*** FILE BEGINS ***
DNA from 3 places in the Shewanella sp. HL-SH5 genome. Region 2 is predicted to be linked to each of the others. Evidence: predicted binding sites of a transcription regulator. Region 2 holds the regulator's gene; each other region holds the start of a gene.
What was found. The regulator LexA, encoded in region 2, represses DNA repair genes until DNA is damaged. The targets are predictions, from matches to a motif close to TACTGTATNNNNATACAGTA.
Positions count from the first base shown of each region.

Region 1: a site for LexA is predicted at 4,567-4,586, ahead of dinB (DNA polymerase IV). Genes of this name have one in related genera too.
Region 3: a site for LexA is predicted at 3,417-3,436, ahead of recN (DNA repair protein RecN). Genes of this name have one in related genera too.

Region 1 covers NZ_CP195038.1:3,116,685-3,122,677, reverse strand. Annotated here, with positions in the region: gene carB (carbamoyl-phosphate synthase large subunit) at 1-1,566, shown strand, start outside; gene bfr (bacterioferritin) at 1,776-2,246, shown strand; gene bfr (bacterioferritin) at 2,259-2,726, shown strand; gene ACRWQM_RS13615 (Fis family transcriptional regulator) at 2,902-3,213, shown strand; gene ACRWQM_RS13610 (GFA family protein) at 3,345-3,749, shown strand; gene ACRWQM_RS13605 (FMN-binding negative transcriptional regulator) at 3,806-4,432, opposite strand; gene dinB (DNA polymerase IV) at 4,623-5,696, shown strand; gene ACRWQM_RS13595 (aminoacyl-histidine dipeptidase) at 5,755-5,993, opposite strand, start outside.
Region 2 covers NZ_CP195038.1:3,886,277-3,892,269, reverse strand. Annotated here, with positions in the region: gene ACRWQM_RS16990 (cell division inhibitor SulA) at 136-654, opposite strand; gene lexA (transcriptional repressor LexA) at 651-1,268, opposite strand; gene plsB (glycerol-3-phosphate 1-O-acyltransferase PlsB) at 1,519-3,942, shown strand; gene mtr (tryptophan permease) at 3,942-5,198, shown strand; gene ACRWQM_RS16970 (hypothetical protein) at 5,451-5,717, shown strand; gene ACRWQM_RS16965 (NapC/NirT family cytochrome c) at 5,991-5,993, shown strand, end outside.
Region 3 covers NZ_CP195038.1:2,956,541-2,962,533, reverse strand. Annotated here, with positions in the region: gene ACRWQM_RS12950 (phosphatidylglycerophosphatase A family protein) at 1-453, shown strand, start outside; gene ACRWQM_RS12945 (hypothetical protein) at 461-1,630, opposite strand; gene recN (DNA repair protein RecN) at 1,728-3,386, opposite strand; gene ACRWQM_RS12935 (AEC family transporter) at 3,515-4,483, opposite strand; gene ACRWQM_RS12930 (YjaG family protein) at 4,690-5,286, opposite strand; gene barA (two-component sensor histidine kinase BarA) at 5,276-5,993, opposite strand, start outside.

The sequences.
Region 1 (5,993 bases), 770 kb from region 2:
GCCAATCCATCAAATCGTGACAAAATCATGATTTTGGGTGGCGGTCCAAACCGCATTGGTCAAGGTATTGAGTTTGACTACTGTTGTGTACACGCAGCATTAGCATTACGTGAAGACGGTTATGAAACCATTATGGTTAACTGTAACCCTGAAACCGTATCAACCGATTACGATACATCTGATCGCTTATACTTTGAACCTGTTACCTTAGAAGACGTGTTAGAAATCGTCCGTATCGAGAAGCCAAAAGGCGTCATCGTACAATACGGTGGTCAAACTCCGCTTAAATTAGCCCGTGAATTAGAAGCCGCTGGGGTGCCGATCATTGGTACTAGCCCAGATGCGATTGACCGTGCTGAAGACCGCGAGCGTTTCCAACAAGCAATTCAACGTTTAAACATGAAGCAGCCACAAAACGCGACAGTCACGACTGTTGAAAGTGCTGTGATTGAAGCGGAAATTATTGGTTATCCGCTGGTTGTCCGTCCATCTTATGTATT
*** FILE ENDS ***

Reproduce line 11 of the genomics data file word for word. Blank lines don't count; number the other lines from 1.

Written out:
GCCAATCCATCAAATCGTGACAAAATCATGATTTTGGGTGGCGGTCCAAACCGCATTGGTCAAGGTATTGAGTTTGACTACTGTTGTGTACACGCAGCATTAGCATTACGTGAAGACGGTTATGAAACCATTATGGTTAACTGTAACCCTGAAACCGTATCAACCGATTACGATACATCTGATCGCTTATACTTTGAACCTGTTACCTTAGAAGACGTGTTAGAAATCGTCCGTATCGAGAAGCCAAAAGGCGTCATCGTACAATACGGTGGTCAAACTCCGCTTAAATTAGCCCGTGAATTAGAAGCCGCTGGGGTGCCGATCATTGGTACTAGCCCAGATGCGATTGACCGTGCTGAAGACCGCGAGCGTTTCCAACAAGCAATTCAACGTTTAAACATGAAGCAGCCACAAAACGCGACAGTCACGACTGTTGAAAGTGCTGTGATTGAAGCGGAAATTATTGGTTATCCGCTGGTTGTCCGTCCATCTTATGTATT